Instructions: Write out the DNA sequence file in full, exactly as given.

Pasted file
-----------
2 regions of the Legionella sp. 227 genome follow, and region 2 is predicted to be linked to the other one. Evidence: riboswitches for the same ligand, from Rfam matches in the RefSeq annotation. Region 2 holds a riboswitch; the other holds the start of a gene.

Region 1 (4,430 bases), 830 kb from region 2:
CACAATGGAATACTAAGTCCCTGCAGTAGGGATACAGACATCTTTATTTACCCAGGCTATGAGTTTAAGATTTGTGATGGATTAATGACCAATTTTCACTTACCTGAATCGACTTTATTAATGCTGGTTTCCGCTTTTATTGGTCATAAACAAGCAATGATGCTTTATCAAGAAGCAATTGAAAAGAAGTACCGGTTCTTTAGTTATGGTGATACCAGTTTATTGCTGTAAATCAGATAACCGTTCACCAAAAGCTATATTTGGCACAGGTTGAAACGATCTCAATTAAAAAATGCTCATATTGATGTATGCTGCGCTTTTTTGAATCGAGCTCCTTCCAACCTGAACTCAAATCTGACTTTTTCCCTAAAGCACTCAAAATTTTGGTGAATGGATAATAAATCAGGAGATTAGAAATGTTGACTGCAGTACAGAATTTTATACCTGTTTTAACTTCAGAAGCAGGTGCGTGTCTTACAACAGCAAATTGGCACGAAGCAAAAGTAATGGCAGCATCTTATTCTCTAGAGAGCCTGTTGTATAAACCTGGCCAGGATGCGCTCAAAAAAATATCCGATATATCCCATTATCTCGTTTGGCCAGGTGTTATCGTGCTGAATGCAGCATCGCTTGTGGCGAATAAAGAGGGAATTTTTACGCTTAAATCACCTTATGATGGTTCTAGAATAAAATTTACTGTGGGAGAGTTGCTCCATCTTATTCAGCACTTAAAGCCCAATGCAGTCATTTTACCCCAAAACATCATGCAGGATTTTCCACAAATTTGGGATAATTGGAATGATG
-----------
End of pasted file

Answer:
2 regions of the Legionella sp. 227 genome follow, and region 2 is predicted to be linked to the other one. Evidence: riboswitches for the same ligand, from Rfam matches in the RefSeq annotation. Region 2 holds a riboswitch; the other holds the start of a gene.

Region 1 (4,430 bases), 830 kb from region 2:
CACAATGGAATACTAAGTCCCTGCAGTAGGGATACAGACATCTTTATTTACCCAGGCTATGAGTTTAAGATTTGTGATGGATTAATGACCAATTTTCACTTACCTGAATCGACTTTATTAATGCTGGTTTCCGCTTTTATTGGTCATAAACAAGCAATGATGCTTTATCAAGAAGCAATTGAAAAGAAGTACCGGTTCTTTAGTTATGGTGATACCAGTTTATTGCTGTAAATCAGATAACCGTTCACCAAAAGCTATATTTGGCACAGGTTGAAACGATCTCAATTAAAAAATGCTCATATTGATGTATGCTGCGCTTTTTTGAATCGAGCTCCTTCCAACCTGAACTCAAATCTGACTTTTTCCCTAAAGCACTCAAAATTTTGGTGAATGGATAATAAATCAGGAGATTAGAAATGTTGACTGCAGTACAGAATTTTATACCTGTTTTAACTTCAGAAGCAGGTGCGTGTCTTACAACAGCAAATTGGCACGAAGCAAAAGTAATGGCAGCATCTTATTCTCTAGAGAGCCTGTTGTATAAACCTGGCCAGGATGCGCTCAAAAAAATATCCGATATATCCCATTATCTCGTTTGGCCAGGTGTTATCGTGCTGAATGCAGCATCGCTTGTGGCGAATAAAGAGGGAATTTTTACGCTTAAATCACCTTATGATGGTTCTAGAATAAAATTTACTGTGGGAGAGTTGCTCCATCTTATTCAGCACTTAAAGCCCAATGCAGTCATTTTACCCCAAAACATCATGCAGGATTTTCCACAAATTTGGGATAATTGGAATGATG